A CENTURY OF WRONG
I have now reviewed all the facts connected with the history of our oppression and persecution during the past hundred years. The allegations I have made are not invented, but are based upon the statements of the most reliable witnesses, nearly all of them of British nationality; they are facts that have been declared incontestable before the tribunal of history. As far as the more recent occurrences since 1898 are concerned, I may state that I have had personal knowledge of all the negociations and questions at issue above referred to, and I can only declare that I have confined myself to facts; these will stand out in a much clearer light when the curtain is raised and the events of the last two years in this sorely afflicted part of the world are revealed.
In this awful turning point in the history of South Africa, on the eve of the conflict which threatens to exterminate our people, it behoves us to speak the truth in what may be, perchance, our last message to the world. Even if we are exterminated the truth will triumph through us over our conquerors, and will sterilise and paralyse all their efforts until they too disappear in the night of oblivion.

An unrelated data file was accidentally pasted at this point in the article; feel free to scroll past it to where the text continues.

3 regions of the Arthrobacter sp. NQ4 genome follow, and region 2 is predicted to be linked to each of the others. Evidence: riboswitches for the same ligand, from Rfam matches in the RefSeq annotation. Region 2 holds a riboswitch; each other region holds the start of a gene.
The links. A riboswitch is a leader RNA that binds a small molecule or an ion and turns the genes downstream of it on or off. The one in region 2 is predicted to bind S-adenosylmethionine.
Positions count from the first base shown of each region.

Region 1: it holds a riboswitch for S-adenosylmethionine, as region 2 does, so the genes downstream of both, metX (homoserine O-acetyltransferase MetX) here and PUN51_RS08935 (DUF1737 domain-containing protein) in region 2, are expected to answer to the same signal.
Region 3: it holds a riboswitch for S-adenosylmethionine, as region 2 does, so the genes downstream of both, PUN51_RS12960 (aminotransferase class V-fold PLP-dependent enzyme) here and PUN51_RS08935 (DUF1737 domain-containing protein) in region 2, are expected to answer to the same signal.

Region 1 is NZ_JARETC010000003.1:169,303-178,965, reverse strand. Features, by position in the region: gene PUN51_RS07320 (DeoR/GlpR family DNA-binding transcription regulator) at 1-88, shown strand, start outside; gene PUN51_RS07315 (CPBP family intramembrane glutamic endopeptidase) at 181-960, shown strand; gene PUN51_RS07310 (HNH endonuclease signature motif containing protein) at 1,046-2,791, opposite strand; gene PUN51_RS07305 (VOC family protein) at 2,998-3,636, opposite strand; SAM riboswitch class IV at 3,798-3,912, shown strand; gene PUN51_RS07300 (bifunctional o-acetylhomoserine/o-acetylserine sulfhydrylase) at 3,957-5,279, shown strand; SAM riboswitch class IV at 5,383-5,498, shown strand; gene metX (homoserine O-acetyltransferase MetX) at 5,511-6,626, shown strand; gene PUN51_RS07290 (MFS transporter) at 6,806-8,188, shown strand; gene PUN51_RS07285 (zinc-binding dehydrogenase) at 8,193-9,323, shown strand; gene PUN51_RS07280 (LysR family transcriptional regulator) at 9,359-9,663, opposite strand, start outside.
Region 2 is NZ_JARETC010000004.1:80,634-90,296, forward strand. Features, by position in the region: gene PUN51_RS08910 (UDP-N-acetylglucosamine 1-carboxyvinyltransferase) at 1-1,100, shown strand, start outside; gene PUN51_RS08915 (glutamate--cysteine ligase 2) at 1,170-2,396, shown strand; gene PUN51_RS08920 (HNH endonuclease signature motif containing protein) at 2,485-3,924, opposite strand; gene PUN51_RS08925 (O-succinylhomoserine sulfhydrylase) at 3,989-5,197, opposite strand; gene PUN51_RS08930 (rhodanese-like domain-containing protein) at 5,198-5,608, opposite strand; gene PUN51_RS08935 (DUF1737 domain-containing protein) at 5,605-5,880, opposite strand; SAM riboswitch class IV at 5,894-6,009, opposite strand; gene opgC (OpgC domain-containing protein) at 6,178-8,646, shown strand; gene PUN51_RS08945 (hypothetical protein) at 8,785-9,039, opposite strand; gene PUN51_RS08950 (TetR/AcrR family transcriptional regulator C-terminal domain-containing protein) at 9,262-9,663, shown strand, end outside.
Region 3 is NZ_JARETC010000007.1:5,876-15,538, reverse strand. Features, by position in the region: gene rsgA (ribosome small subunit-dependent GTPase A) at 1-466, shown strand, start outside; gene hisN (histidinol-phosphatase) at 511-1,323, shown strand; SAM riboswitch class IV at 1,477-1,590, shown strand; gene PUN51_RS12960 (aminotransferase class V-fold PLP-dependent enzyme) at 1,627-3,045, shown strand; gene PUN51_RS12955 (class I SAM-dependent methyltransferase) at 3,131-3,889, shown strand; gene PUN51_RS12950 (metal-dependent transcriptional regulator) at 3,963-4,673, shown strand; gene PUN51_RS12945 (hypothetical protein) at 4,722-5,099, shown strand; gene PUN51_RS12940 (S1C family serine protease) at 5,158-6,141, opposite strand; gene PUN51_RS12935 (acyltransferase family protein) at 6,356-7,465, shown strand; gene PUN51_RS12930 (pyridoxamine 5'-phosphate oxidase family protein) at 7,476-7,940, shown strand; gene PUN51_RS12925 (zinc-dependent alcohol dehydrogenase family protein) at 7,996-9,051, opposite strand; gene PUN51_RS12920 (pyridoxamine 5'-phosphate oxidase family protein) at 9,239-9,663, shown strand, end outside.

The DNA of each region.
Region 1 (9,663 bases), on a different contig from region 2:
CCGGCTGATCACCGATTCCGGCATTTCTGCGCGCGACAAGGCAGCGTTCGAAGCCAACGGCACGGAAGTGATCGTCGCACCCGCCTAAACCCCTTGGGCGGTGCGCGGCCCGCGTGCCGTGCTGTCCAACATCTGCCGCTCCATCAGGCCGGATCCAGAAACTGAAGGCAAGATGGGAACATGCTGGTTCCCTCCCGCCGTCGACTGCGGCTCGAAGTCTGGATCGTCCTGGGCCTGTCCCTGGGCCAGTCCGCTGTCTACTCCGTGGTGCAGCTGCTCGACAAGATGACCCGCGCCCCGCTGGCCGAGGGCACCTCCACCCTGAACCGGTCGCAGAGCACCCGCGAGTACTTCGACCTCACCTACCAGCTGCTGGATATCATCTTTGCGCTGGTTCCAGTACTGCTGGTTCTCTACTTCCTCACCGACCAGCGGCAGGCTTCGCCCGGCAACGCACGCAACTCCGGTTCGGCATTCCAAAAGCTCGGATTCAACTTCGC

Up to the present our people have remained silent; we have been spat upon by the enemy, slandered, harried, and treated with every possible mark of disdain and contempt. But our people, with a dignity which reminds the world of a greater and more painful example of suffering, have borne in silence the taunts and derision of their opponents; indeed, they elected out of a sense of duty to remedy the faults and abuses which had crept into their public administration during moments of relaxed vigilance. But even this was ascribed to weakness and cowardice. Latterly our people have been represented by influential statesmen and on hundreds of platforms in England as incompetent, uncivilised, dishonourable, untrustworthy, corrupt, bloodthirsty, treacherous, etc., etc., so that not only the British public, but nearly the whole world, began to believe that we stood on the same level as the wild beasts. In the face of these taunts and this provocation our people still remained silent. We were forced to learn from formal blue books issued by Her Majesty's Government and from dispatches of Her Majesty's High Commissioner in South Africa that our unscrupulous State Government, and our unjust, unprincipled, and disorderly administration, was a continual festering sore, which, like a pestilential vapour, defiled the moral and political atmosphere of South Africa. We remained silent. We were accused in innumerable newspapers of all sorts of misdeeds against civilisation and humanity; crimes were imputed to us, the bare narration of which was sufficient to cause the hair to rise with horror. If the reading public believe a hundredth part of the enormities which have been laid at the door of our people and Government, they must be irresistibly forced to the conclusion that this Republic is a den of thieves and a sink of iniquity, a people, in fact, the very existence of which is a blot upon humanity, and a nuisance to mankind. Of the enormous sums which we are alleged to have spent out of the Secret Service Fund in order to purchase the good opinion of the world there has been no practical result or evidence, for the breath of slander went on steadily increasing with the violence of a hurricane. But our people remained silent, partly out of stupidity, partly out of a feeling of despairing helplessness, and partly because, being a pastoral people, they read no newspapers, and were thus unaware of the way in which the feeling of the whole world was being prejudiced against them by the efforts of malignant hate.